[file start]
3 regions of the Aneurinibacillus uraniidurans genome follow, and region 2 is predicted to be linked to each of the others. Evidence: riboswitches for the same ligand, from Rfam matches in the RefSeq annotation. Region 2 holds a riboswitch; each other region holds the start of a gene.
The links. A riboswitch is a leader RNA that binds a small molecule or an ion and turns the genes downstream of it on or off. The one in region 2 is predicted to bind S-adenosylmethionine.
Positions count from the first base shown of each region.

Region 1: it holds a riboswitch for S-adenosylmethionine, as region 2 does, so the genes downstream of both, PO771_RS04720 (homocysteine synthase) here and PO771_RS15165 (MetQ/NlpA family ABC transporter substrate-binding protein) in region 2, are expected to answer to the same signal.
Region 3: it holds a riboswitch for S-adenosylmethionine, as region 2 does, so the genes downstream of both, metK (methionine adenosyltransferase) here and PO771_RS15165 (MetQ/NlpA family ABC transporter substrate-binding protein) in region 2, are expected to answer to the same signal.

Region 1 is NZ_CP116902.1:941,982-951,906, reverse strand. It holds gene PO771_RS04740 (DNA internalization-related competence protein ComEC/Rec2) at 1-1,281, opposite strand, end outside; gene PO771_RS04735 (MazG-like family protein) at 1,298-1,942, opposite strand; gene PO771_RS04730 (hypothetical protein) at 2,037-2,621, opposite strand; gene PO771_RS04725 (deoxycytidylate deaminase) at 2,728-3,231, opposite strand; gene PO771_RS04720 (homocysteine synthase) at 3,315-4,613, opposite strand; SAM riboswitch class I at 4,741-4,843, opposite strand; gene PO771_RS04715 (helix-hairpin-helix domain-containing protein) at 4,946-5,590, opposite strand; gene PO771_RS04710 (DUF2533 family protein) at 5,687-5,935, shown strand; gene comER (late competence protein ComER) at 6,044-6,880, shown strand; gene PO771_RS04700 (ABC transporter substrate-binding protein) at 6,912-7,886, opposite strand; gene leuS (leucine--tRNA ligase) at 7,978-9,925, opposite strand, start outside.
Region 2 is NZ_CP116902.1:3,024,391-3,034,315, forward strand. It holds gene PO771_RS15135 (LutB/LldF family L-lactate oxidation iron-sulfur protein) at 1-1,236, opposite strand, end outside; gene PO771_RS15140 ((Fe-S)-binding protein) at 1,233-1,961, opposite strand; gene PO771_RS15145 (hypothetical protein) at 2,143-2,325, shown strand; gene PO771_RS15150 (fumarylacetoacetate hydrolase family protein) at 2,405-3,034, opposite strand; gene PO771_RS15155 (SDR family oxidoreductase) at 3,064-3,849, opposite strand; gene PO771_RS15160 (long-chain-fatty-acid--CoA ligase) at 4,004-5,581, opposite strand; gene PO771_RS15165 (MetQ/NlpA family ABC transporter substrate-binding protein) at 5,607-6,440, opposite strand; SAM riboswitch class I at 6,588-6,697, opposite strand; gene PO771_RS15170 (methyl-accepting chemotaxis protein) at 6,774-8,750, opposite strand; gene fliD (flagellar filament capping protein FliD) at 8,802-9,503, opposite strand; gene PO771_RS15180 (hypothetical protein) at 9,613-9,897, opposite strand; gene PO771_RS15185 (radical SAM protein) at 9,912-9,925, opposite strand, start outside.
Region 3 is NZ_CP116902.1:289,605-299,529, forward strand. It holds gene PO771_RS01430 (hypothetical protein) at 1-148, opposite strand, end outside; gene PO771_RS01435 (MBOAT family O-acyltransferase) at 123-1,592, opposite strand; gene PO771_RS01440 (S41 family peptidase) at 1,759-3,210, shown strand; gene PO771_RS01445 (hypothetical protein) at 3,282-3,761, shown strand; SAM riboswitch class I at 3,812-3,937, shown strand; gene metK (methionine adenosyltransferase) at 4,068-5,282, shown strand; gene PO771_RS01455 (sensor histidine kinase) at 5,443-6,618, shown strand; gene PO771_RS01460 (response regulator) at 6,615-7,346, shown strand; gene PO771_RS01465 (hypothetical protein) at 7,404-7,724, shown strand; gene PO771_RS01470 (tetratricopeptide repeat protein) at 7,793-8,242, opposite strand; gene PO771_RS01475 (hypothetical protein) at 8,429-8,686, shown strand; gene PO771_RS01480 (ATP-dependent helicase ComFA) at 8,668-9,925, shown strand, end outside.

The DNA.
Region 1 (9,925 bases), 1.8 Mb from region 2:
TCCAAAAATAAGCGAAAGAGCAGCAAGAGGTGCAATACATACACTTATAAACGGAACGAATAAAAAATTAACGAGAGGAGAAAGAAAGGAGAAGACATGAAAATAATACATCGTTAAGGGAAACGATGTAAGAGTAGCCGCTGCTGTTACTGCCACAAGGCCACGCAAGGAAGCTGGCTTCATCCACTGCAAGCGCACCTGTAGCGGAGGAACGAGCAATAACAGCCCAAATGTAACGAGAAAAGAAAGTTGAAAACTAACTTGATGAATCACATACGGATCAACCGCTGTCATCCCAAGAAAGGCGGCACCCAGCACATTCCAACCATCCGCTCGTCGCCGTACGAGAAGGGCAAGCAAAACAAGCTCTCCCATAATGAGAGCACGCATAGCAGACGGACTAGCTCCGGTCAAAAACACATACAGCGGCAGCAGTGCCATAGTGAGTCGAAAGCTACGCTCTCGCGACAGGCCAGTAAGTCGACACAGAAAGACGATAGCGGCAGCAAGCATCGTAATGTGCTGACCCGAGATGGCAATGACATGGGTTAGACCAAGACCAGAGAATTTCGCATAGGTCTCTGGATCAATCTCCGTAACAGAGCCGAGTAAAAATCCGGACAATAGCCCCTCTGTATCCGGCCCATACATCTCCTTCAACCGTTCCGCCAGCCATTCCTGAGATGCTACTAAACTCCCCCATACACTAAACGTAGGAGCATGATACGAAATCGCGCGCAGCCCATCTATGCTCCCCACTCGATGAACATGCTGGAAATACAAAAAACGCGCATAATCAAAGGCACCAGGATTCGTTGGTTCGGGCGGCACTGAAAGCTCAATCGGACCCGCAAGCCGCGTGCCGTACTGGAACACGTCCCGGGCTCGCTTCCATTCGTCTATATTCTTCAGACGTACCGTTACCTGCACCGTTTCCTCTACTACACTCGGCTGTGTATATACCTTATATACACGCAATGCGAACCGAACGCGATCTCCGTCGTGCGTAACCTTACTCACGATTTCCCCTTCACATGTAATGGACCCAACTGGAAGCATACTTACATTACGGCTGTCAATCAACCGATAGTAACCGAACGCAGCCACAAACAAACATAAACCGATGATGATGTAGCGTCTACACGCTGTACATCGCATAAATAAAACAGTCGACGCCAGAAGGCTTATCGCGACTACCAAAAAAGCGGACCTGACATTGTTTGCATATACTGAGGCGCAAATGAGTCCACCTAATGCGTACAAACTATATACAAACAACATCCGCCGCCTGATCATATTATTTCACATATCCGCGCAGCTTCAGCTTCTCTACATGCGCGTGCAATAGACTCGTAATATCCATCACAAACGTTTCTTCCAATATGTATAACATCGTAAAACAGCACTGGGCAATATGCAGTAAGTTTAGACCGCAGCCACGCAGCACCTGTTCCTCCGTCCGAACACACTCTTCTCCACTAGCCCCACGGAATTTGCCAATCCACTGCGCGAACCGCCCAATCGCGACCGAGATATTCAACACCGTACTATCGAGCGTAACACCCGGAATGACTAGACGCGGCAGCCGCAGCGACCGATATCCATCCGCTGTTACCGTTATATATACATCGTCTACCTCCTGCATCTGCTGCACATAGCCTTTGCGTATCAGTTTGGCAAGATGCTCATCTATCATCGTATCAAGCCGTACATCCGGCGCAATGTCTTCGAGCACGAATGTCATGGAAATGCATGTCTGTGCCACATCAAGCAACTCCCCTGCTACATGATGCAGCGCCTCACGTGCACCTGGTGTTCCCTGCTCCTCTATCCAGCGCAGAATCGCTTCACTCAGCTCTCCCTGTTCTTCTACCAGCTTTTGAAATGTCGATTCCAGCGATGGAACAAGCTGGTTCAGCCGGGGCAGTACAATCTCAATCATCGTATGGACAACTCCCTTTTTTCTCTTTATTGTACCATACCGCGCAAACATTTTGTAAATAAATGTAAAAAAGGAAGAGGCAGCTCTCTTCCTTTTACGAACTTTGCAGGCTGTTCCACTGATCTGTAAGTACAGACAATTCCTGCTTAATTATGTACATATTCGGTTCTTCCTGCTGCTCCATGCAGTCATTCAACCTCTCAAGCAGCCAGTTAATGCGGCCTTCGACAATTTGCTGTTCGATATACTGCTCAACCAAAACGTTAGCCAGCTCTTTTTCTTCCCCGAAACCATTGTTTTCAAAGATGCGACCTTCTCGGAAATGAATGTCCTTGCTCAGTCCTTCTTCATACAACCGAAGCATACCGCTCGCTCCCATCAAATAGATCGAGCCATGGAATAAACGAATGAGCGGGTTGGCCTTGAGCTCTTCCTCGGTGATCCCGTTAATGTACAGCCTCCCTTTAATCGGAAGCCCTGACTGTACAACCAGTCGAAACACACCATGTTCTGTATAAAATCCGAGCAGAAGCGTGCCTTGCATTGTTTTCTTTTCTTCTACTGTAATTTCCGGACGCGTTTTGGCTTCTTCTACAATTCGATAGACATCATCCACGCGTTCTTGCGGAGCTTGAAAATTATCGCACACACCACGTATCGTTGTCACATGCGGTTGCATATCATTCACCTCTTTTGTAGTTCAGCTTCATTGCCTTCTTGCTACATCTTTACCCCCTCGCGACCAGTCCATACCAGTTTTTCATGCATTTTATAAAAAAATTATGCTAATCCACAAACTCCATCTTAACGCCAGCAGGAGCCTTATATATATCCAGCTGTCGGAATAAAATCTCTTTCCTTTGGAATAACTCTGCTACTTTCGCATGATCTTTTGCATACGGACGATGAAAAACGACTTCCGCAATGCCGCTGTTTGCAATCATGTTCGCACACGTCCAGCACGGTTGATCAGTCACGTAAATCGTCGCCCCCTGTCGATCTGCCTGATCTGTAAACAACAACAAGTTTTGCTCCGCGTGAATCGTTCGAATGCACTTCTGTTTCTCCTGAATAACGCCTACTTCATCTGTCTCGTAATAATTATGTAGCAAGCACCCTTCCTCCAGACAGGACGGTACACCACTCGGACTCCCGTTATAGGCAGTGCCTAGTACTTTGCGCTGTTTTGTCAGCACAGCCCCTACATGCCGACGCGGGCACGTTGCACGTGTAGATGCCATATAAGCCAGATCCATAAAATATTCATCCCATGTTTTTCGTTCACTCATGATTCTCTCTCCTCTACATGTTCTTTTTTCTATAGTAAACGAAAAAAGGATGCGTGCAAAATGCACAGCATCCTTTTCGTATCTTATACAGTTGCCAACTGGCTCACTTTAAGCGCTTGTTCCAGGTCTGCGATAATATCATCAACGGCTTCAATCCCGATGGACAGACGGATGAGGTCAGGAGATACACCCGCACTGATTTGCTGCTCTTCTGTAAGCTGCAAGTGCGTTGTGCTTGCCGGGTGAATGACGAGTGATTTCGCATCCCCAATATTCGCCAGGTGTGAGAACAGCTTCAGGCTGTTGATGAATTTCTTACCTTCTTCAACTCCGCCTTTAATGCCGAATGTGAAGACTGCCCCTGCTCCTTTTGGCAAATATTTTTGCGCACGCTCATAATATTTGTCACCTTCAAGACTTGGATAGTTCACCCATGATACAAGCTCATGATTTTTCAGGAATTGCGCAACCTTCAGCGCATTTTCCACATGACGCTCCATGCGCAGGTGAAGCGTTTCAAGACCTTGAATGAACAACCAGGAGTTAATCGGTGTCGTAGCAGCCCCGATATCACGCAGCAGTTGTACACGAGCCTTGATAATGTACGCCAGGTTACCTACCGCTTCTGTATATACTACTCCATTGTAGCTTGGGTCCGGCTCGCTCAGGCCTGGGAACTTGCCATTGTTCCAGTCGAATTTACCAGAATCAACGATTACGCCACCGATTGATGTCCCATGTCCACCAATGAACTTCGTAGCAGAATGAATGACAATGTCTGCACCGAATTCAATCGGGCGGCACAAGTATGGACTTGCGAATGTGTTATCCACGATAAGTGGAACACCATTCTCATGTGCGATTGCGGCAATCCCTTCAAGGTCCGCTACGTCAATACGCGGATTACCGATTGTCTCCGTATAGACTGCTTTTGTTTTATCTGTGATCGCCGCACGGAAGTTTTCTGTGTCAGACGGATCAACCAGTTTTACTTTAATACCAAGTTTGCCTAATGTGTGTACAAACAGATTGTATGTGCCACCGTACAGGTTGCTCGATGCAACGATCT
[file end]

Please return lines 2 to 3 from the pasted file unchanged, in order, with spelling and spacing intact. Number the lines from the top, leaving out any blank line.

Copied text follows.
The links. A riboswitch is a leader RNA that binds a small molecule or an ion and turns the genes downstream of it on or off. The one in region 2 is predicted to bind S-adenosylmethionine.
Positions count from the first base shown of each region.